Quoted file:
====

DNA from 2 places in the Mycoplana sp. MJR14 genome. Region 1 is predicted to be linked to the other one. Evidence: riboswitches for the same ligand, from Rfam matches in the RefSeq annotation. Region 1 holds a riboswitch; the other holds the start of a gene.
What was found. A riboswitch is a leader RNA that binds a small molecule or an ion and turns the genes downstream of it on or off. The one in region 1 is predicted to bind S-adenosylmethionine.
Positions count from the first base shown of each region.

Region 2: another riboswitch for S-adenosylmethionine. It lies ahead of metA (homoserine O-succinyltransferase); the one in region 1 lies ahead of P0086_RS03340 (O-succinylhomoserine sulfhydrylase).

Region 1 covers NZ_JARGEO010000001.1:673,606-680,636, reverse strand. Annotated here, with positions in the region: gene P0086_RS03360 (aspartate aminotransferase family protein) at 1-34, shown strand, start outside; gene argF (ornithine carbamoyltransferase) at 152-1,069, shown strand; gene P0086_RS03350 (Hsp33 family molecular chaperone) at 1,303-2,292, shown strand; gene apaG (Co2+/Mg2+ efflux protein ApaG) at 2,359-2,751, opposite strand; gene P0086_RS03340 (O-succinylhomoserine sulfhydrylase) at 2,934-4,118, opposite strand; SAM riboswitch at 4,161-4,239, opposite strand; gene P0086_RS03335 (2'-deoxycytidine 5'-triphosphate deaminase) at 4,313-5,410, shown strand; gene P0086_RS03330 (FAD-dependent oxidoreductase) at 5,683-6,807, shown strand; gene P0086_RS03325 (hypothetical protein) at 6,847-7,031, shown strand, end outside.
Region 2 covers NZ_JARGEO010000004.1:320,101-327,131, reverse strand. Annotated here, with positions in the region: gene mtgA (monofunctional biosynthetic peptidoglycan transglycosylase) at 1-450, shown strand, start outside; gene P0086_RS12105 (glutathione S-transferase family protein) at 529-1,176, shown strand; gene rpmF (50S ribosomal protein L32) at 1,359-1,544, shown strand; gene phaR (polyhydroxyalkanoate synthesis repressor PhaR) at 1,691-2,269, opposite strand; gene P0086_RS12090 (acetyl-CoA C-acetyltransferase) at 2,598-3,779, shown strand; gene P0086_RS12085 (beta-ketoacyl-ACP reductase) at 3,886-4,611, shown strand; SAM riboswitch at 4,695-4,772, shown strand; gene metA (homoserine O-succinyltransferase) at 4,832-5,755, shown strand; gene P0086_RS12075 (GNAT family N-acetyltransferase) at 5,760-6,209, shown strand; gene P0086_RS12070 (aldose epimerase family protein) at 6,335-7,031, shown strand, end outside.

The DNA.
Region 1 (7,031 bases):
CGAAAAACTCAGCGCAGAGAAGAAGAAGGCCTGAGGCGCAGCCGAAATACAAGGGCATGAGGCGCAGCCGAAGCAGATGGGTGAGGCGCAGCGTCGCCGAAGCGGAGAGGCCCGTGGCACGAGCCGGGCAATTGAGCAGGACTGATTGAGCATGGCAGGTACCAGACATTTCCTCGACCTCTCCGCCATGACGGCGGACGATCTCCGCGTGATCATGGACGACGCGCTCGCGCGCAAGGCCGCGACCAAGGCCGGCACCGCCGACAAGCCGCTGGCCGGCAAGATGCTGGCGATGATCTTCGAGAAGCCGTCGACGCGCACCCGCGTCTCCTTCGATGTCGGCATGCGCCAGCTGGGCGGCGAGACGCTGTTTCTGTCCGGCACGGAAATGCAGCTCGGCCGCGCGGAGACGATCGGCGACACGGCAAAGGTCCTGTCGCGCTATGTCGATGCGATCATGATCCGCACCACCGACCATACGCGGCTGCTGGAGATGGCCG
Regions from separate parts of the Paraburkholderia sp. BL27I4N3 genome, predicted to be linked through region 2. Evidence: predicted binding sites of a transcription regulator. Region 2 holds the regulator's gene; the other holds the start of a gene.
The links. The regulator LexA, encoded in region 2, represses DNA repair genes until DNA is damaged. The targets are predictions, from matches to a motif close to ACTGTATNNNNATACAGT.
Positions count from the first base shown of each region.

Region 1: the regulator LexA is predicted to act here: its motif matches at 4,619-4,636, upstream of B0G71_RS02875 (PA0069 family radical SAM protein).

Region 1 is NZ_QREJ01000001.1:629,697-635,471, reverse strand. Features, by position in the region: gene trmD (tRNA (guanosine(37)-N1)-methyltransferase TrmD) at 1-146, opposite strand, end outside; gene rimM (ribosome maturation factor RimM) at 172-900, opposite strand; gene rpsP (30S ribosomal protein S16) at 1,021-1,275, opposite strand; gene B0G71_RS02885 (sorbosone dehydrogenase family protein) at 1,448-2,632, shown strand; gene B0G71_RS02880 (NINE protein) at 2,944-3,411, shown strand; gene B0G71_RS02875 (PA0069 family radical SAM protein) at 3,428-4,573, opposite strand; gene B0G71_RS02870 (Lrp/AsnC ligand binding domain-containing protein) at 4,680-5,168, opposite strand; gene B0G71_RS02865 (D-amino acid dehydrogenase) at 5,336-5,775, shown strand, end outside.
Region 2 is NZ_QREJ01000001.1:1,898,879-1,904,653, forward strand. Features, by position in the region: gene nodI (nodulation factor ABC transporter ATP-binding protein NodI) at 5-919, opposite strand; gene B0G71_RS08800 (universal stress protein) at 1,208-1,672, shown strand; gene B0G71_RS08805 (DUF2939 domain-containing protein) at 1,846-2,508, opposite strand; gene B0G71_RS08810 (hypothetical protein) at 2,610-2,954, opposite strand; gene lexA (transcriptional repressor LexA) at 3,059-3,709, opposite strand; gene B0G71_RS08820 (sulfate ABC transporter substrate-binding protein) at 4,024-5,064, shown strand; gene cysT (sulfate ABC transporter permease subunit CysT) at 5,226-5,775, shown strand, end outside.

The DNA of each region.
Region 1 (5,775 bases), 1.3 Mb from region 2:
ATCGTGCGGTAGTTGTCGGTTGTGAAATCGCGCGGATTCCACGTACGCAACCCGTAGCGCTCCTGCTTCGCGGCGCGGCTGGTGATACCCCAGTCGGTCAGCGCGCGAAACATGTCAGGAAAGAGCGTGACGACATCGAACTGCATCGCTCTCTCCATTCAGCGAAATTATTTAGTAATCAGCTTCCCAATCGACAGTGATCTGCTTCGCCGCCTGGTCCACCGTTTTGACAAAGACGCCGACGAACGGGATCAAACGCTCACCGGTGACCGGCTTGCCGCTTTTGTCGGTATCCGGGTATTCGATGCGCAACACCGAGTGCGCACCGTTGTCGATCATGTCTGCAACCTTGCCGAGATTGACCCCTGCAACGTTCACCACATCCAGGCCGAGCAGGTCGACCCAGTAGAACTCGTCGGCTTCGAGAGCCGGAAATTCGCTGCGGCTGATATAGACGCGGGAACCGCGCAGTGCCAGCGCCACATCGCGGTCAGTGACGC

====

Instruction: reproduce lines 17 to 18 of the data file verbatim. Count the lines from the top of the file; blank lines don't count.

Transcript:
Region 1 (5,775 bases), 1.3 Mb from region 2:
ATCGTGCGGTAGTTGTCGGTTGTGAAATCGCGCGGATTCCACGTACGCAACCCGTAGCGCTCCTGCTTCGCGGCGCGGCTGGTGATACCCCAGTCGGTCAGCGCGCGAAACATGTCAGGAAAGAGCGTGACGACATCGAACTGCATCGCTCTCTCCATTCAGCGAAATTATTTAGTAATCAGCTTCCCAATCGACAGTGATCTGCTTCGCCGCCTGGTCCACCGTTTTGACAAAGACGCCGACGAACGGGATCAAACGCTCACCGGTGACCGGCTTGCCGCTTTTGTCGGTATCCGGGTATTCGATGCGCAACACCGAGTGCGCACCGTTGTCGATCATGTCTGCAACCTTGCCGAGATTGACCCCTGCAACGTTCACCACATCCAGGCCGAGCAGGTCGACCCAGTAGAACTCGTCGGCTTCGAGAGCCGGAAATTCGCTGCGGCTGATATAGACGCGGGAACCGCGCAGTGCCAGCGCCACATCGCGGTCAGTGACGC